Dashboards & Visualizations

Does using base searches increase the performance of the dashboards?

buttsurfer
Explorer

So from my research it looks like Base Searches increase the performance of the dashboards. A dashboard with several views loads faster if the query of each view is using a pre-existing base search. However my friend is convinced that that's not the case and using Base Searches does the opposite - it prolongs the loading time of the dashboard. Has anyone else had such experience?

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PickleRick
Ultra Champion

The only answer to such generally stated question must be "it depends".

There are some cases when using base searches will be detrimental to the performance of the dashboard - typically if you return a big set of "raw" (non aggregated) events which you further process in your searches.

But if used properly, they do improve performance - you get one "heavy" search job which queries the indexes and calculates detailed statistics and then use lightwight post-process searches to aggregate or filter. For example, you do a base search of logins counting them over users and workstations. Then you do one table with stats overs users and another with stats over workstations. Or you filter the results into several separate graphs by business units. You do the hard work (going through the index) once, and reuse the results several times.

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PickleRick
Ultra Champion

The only answer to such generally stated question must be "it depends".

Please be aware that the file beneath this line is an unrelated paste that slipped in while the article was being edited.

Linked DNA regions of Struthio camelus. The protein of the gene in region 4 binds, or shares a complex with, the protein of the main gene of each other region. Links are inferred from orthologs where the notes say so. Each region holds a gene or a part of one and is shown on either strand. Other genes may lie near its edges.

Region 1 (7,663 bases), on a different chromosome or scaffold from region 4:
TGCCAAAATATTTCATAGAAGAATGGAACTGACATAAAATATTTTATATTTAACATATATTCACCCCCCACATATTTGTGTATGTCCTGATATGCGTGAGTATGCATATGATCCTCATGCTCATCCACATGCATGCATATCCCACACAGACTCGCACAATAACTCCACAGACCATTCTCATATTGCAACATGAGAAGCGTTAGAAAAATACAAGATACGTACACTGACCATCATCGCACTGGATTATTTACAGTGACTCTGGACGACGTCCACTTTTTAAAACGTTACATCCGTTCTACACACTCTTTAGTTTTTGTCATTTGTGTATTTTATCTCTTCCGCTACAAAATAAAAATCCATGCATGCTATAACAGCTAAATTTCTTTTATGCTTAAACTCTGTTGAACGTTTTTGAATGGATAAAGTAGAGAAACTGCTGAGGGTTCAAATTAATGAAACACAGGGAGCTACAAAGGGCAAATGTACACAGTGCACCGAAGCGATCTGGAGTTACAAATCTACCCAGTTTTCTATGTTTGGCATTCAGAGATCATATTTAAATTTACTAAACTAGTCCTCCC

There are some cases when using base searches will be detrimental to the performance of the dashboard - typically if you return a big set of "raw" (non aggregated) events which you further process in your searches.

But if used properly, they do improve performance - you get one "heavy" search job which queries the indexes and calculates detailed statistics and then use lightwight post-process searches to aggregate or filter. For example, you do a base search of logins counting them over users and workstations. Then you do one table with stats overs users and another with stats over workstations. Or you filter the results into several separate graphs by business units. You do the hard work (going through the index) once, and reuse the results several times.

jamie00171
Communicator

My experience is very much the same as this. I find base searches which are too generic and return a large number of non aggregate events perform very poorly. In addition, they also use a large amount of disk space which contributes to the users disk quota (until the search artifacts are removed). This can in turn lead to a lot of queuing for the users search jobs so it's worth noting how much disk space base searches use via the job inspector or the _introspection logs when developing the dashboard.

In general I've found the best approach is to use base searches for summary panels at the top of dashboards which use aggregated data (e.g. single value visualizations) and avoid base searches when you want to display more non aggregated events (e.g. in a table). 

One other thing to note here is that, if the dashboard is very heavily used and you can have base searches to reduce the number of searches that run when the dashboard loads (or alternatively have panels behind check boxes etc.) then you could reduce your concurrent search load on your Splunk servers. This could be important in large distributed environments with a large number of concurrent users. In this case you might be happy to have the dashboard take a few extra seconds to load if it results in less searches being executed.  

richgalloway
SplunkTrust
SplunkTrust

Yes, using base searches improves the performance of a dashboard.  Of course, that's a generalization and there may be specific cases where a base search degraded performance, but I'd wager it was done wrong in that case.

Your friend should show his before and after metrics.

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